Exposure to a mixture of legacy, alternative, and replacement per- and polyfluoroalkyl substances (PFAS) results in sex-dependent modulation of cholesterol metabolism and liver injury
By Katherine Roth, Zhao Yang, Manisha Agarwal, Wendy Liu, Zheyun Peng, Ze Long, Johnna Birbeck, Judy Westrick, Wanqing Liu, and Michael C Petriello
September 8, 2021
Epidemiological studies have shown Per- and polyfluoroalkyl substances (PFAS) to be associated with diseases of dysregulated lipid and sterol homeostasis such as steatosis and cardiometabolic disorders. However, the majority of mechanistic studies rely on single chemical exposures instead of identifying mechanisms related to the toxicity of PFAS mixtures.
The goal of the current study is to investigate mechanisms linking exposure to a PFAS mixture with alterations in lipid metabolism, including increased circulating cholesterol and bile acids.
Male and female wild-type C57BL/6J mice were fed an atherogenic diet used in previous studies of pollutant-accelerated atherosclerosis and exposed to water containing a mixture of 5 PFAS representing legacy, replacement, and alternative subtypes (i.e., PFOA, PFOS, PFNA, PFHxS, and GenX), each at a concentration of 2 mg/L, for 12 weeks. Changes at the transcriptome and metabolome level were determined by RNA-seq and high-resolution mass spectrometry, respectively.
We observed increased circulating cholesterol, sterol metabolites, and bile acids due to PFAS exposure, with some sexual dimorphic effects. PFAS exposure increased hepatic injury, demonstrated by increased liver weight, hepatic inflammation, and plasma alanine aminotransferase levels. Females displayed increased lobular and portal inflammation compared to the male PFAS-exposed mice. Hepatic transcriptomics analysis revealed PFAS exposure modulated multiple metabolic pathways, including those related to sterols, bile acids, and acyl carnitines, with multiple sex-specific differences observed. Finally, we show that hepatic and circulating levels of PFOA were increased in exposed females compared to males, but this sexual dimorphism was not the same for other PFAS examined.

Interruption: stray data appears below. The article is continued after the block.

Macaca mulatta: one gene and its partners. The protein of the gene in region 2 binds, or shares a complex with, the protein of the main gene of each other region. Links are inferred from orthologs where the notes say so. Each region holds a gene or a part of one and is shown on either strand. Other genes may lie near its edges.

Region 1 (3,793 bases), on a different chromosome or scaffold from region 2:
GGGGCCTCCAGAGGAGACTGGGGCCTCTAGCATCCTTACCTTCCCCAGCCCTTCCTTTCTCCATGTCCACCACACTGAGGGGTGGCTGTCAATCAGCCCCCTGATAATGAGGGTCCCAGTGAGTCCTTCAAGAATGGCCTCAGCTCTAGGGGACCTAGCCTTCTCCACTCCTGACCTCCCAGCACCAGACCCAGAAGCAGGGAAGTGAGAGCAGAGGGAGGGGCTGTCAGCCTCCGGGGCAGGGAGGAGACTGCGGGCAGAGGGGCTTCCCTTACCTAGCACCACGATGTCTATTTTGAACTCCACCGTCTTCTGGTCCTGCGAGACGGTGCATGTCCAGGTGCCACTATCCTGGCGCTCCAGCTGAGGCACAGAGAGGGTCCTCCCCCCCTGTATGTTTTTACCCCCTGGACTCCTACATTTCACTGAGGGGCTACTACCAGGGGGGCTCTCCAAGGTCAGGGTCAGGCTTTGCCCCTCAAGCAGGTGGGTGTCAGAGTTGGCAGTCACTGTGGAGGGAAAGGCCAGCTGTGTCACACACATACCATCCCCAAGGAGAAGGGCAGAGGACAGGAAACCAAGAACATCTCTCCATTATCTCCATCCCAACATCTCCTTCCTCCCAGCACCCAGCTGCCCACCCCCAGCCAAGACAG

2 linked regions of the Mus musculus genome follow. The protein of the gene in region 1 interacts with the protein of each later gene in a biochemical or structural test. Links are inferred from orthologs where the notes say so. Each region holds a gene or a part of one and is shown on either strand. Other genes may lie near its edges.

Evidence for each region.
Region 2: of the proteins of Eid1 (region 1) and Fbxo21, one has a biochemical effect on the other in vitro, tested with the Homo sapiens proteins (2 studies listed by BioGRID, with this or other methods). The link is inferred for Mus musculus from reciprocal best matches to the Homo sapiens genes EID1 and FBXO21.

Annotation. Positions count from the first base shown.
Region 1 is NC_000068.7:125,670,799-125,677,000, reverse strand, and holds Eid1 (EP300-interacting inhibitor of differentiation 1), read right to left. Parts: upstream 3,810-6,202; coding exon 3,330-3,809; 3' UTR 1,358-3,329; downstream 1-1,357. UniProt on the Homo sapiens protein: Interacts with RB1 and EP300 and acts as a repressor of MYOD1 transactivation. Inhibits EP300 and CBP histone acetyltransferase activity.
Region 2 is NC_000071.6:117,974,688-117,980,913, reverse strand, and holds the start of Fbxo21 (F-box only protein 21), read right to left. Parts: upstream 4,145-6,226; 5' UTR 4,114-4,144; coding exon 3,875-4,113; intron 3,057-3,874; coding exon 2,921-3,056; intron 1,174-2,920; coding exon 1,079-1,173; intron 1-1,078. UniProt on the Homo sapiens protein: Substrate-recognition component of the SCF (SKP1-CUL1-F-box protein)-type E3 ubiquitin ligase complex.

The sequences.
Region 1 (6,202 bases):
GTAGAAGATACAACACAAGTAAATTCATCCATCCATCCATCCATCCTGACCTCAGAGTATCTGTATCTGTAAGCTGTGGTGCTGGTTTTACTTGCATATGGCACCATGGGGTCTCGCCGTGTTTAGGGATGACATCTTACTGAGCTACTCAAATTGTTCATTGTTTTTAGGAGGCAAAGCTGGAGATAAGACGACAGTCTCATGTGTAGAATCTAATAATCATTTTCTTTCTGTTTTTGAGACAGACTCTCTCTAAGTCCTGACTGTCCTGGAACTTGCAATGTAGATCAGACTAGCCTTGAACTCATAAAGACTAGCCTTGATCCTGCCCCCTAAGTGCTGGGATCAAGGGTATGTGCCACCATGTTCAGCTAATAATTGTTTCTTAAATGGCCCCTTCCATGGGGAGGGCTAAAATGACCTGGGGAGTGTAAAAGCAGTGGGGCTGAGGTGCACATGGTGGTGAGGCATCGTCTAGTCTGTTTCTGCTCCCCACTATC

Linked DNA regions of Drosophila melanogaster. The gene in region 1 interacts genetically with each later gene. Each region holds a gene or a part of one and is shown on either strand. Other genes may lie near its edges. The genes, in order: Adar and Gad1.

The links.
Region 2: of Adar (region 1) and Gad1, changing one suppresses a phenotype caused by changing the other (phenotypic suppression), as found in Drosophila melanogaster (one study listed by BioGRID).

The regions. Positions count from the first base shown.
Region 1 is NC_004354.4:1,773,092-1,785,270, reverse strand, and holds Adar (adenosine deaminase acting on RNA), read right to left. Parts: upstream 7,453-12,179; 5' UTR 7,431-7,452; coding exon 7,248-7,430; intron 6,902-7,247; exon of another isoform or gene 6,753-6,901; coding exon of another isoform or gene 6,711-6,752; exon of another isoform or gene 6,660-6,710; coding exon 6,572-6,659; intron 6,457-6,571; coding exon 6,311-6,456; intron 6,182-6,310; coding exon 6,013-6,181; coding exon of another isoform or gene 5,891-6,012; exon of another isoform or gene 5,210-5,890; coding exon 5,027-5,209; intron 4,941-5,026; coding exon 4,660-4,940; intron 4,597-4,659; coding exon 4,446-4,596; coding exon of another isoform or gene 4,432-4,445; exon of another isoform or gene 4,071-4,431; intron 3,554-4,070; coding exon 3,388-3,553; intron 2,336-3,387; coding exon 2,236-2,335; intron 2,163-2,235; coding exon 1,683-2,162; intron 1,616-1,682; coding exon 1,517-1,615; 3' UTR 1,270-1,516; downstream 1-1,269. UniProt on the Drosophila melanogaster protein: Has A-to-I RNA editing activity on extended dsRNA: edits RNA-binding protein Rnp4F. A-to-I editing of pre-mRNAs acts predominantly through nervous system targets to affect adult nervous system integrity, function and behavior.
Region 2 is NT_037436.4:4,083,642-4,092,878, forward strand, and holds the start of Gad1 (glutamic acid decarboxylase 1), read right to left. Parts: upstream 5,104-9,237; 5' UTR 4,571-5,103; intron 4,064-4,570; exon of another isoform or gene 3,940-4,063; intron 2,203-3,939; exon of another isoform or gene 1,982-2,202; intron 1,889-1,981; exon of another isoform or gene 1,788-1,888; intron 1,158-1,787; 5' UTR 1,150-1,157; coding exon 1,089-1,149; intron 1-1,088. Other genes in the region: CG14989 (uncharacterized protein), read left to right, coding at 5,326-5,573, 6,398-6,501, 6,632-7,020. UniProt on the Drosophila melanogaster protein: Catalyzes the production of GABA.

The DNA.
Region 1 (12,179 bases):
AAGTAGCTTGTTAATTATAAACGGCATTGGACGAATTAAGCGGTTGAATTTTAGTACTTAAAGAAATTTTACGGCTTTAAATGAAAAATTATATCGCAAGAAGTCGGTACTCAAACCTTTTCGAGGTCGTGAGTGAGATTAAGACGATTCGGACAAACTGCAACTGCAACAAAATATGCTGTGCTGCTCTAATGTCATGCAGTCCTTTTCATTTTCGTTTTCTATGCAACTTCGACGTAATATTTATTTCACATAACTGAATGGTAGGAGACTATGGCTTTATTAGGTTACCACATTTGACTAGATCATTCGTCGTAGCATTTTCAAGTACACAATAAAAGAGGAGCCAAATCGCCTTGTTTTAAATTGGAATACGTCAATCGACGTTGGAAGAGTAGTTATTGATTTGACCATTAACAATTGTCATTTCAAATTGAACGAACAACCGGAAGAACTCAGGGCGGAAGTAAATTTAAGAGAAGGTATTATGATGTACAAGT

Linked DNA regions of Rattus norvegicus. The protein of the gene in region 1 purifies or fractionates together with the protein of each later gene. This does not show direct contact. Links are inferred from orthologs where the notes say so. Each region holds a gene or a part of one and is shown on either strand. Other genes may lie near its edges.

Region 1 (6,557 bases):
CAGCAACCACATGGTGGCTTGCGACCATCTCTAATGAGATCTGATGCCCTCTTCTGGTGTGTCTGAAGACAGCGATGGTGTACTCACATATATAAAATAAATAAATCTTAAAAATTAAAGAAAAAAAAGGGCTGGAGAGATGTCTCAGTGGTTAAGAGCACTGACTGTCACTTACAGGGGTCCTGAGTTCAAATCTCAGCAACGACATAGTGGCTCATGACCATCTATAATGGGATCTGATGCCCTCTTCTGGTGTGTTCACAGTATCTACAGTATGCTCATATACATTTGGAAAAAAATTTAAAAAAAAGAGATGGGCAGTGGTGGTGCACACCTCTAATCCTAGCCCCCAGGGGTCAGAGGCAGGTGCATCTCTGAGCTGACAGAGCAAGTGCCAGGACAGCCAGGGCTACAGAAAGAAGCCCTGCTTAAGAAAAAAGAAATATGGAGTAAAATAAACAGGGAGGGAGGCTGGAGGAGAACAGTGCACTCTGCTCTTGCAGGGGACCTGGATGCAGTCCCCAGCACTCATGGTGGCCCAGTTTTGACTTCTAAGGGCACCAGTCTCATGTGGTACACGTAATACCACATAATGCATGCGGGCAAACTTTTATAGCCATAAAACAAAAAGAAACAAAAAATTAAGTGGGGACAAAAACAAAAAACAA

Exposure of mice to a mixture of PFAS results in PFAS-mediated modulation of cholesterol levels, possibly through disruption of enterohepatic circulation.